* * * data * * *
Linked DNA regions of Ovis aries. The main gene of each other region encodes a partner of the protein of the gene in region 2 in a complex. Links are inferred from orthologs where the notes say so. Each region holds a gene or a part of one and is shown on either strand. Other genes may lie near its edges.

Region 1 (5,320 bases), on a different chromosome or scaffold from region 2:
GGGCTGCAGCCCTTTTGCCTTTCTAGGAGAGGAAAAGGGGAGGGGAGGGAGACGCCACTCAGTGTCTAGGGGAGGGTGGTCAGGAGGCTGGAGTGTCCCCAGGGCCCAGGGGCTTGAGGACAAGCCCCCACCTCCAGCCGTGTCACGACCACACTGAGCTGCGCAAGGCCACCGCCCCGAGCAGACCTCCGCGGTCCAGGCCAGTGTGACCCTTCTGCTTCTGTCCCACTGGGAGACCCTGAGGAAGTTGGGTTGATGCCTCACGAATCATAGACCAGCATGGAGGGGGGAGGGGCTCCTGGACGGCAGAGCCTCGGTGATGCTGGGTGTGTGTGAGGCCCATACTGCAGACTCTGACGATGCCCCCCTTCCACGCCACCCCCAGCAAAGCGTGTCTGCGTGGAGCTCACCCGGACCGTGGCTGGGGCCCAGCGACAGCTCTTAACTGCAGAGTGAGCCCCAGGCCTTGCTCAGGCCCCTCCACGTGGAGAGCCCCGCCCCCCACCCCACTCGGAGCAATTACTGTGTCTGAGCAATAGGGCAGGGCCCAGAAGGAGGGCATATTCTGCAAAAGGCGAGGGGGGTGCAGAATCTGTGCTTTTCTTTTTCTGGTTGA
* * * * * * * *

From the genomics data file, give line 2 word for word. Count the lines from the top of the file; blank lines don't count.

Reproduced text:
Region 1 (5,320 bases), on a different chromosome or scaffold from region 2: